Scientists Develop Advanced Charged Particle Therapy for Cancer Treatment

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Significant progress made on new cancer therapy
Physics of neutron capture enhanced particle therapy. As ions in the beam traverse tissues proximal to the target, some undergo nuclear interactions with target matter, creating a variety of nuclear fragmentation products, including neutrons, which disperse in the body and thermalize. Credit: International Journal of Radiation Oncology*Biology*Physics (2024). DOI: 10.1016/j.ijrobp.2024.02.052

Researchers at ANSTO have advanced a new cancer treatment approach called Neutron Capture Enhanced Particle Therapy (NCEPT), with the potential to enhance outcomes for patients with deeply situated, diffuse tumors.

The study findings published in the International Journal of Radiation OncologyBiologyPhysics reveal that adding neutron capture agents to cancer cells during carbon and helium ion beam irradiation led to a three- to five-fold increase in reducing cancer cell survival and postponed growth compared to ion radiation alone.

The collaborative study, led by researchers from ANSTO along with partners from the University of Wollongong, University of Sydney, and the National Institutes for Quantum Sciences and Technology in Japan, underscores that internally generated neutrons could effectively target micro-infiltrates and cancer cells beyond defined treatment areas.

Assoc. Prof. Mitra Safavi-Naeini, the project lead and corresponding author, noted, “Our results indicate the potential of NCEPT to deliver higher doses to tumor tissue within the treatment zone while minimizing radiation exposure to non-target tissues. This could lead to better outcomes for patients with challenging cancers, such as brain tumors, which are resistant to conventional treatments.”

This innovative strategy could revolutionize the treatment of various cancers, enhancing patient outcomes and quality of life globally.

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                                                                                                                                        The <a target="_blank" href="" rel="tag noopener" class="textTag">collaboration</a> between ANSTO and Japan's National Institute for Quantum Science and Technology (QST) plays a vital role in advancing NCEPT. Pooling the expertise and resources of multiple local and international institutions has significantly contributed to this recent breakthrough.

In their experiments with human glioblastoma cells, the researchers utilized two distinct neutron capture agents, [10B]-BPA and [157Gd]-DOTA-TPP. They observed that cells treated with these agents exhibited markedly reduced survival and delayed growth upon exposure to carbon and helium ion beams compared to untreated cells.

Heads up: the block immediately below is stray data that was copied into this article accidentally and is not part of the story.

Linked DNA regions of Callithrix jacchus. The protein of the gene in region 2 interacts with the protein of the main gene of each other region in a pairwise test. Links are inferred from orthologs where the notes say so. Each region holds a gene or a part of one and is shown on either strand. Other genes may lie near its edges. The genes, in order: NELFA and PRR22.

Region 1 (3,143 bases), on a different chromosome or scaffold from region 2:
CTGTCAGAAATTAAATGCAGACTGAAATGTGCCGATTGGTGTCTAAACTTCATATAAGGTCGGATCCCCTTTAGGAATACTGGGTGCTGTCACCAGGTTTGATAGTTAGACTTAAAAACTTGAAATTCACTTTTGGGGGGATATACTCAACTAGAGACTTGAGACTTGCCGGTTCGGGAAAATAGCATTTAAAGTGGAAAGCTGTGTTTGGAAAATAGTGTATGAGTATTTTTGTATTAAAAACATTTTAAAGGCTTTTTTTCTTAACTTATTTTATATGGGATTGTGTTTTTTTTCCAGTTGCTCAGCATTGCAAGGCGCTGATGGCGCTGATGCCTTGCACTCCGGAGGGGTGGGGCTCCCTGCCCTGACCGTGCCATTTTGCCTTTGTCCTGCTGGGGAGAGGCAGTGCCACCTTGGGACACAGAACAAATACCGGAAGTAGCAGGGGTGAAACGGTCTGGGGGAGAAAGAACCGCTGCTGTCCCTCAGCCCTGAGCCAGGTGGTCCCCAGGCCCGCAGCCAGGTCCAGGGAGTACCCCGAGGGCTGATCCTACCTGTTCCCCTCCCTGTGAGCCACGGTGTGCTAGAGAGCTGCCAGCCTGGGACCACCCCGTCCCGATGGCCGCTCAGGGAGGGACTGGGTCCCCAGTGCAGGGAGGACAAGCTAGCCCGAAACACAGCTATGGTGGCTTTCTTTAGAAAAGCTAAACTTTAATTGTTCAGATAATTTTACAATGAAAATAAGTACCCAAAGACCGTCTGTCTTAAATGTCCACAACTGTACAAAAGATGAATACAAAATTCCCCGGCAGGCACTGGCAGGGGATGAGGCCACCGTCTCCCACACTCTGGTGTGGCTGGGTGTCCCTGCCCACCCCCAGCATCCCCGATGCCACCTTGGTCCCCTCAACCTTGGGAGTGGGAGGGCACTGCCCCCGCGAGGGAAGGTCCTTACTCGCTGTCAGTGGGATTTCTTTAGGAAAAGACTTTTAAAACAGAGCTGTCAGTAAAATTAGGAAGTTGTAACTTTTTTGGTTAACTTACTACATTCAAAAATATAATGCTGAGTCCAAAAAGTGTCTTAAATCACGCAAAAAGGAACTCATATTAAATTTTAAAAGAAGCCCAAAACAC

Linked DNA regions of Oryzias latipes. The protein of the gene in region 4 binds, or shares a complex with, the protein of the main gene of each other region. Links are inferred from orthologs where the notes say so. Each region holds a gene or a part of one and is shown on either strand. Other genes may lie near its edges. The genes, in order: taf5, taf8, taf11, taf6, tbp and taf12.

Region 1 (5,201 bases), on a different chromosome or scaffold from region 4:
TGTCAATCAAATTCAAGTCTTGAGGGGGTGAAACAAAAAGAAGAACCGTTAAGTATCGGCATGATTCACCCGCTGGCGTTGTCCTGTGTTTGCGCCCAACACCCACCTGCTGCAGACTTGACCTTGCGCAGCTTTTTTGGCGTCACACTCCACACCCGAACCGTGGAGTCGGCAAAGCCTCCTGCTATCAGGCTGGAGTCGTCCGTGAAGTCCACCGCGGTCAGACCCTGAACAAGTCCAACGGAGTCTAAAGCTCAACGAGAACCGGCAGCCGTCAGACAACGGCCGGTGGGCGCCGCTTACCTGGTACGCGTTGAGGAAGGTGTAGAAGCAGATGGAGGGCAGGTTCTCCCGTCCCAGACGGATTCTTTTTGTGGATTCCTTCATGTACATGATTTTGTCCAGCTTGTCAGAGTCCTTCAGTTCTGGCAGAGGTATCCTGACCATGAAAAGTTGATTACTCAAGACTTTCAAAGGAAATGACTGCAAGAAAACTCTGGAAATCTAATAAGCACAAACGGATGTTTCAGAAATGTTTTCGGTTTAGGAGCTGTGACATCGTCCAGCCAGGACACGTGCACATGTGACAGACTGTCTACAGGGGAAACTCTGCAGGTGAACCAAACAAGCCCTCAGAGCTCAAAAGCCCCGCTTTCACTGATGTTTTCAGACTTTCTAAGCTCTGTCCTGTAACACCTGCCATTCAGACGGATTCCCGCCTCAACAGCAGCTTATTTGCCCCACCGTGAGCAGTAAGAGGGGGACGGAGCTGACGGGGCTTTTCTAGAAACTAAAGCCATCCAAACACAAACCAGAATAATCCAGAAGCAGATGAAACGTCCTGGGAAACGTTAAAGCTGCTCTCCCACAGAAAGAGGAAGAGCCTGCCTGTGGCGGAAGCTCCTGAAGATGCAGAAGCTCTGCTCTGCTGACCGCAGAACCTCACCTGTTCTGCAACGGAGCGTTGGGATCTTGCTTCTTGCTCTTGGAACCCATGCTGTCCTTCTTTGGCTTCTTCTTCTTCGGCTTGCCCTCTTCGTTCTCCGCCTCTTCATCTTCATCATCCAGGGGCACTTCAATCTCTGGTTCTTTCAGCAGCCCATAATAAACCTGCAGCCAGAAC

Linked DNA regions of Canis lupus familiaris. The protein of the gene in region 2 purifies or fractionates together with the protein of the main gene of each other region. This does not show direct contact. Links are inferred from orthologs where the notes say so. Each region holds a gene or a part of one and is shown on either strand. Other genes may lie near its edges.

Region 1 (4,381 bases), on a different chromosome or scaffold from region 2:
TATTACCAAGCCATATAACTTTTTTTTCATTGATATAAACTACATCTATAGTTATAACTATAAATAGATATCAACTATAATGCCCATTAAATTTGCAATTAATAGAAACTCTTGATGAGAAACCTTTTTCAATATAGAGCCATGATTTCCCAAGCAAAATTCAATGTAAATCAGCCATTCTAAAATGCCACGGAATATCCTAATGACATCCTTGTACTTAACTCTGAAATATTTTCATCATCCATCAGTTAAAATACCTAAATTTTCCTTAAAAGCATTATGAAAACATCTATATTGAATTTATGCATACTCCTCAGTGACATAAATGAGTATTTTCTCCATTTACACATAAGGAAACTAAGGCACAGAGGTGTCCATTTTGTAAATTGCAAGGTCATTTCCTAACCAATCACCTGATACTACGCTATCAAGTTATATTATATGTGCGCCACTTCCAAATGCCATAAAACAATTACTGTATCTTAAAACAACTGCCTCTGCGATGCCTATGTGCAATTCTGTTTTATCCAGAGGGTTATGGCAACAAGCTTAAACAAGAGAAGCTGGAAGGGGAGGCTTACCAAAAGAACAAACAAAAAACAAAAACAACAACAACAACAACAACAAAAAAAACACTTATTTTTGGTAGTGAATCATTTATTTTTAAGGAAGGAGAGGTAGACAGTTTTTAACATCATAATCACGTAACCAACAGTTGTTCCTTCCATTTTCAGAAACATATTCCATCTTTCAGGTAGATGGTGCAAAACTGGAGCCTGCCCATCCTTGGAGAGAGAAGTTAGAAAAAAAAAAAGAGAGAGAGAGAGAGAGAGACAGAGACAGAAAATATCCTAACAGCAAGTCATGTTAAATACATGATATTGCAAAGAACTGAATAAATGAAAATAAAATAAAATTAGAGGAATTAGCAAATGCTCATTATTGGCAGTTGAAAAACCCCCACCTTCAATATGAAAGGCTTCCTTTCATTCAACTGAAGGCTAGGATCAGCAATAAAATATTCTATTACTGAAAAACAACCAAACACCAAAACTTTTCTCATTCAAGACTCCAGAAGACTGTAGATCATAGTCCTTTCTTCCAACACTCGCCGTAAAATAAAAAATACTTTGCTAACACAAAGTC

The study also suggests the potential for NCEPT to target radiation doses to micro-infiltrates and cells outside defined treatment regions, expanding its applicability to deeply situated and diffuse tumors.

Nicholas Howell, the lead author of the study, described NCEPT as a groundbreaking approach in charged particle therapy. By combining the precision of charged particle therapy with the targeted nature of neutron capture therapy, NCEPT can achieve highly specific energy deposition within cancer cells and tissues.

“This breakthrough could significantly improve outcomes for patients with cancers that are currently hard to treat effectively,” Howell added.

The development of NCEPT marks a significant advancement in meeting the demand for innovative technologies to enhance long-term survival and quality of life for cancer patients.

The team plans to conduct further research to assess NCEPT’s efficacy in vivo and explore its potential for clinical application.

Currently, particle therapy is not widely available in Australia, although the Australian Bragg Center for Proton Therapy and Research in Adelaide is under construction and set to start operations in 2024–25.

Earlier this year, the team published the first experimental demonstration of real-time neutron capture discrimination in helium and carbon ion therapy in a paper in Scientific Reports.

Two patents are associated with this approach.

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                                                                                                <strong>More information:</strong>
                                                Nicholas Howell et al, Neutron Capture Enhances Dose and Reduces Cancer Cell Viability in and out of Beam During Helium and Carbon Ion Therapy, <i>International Journal of Radiation Oncology*Biology*Physics</i> (2024). <a target="_blank" data-doi="1" href="" rel="noopener">DOI: 10.1016/j.ijrobp.2024.02.052</a>The information below is from the Australian Nuclear Science and Technology Organisation (ANSTO).

Citation: Scientists have made progress on a new charged particle therapy for cancer. (Published on May 10, 2024, retrieved on May 28, 2024 from

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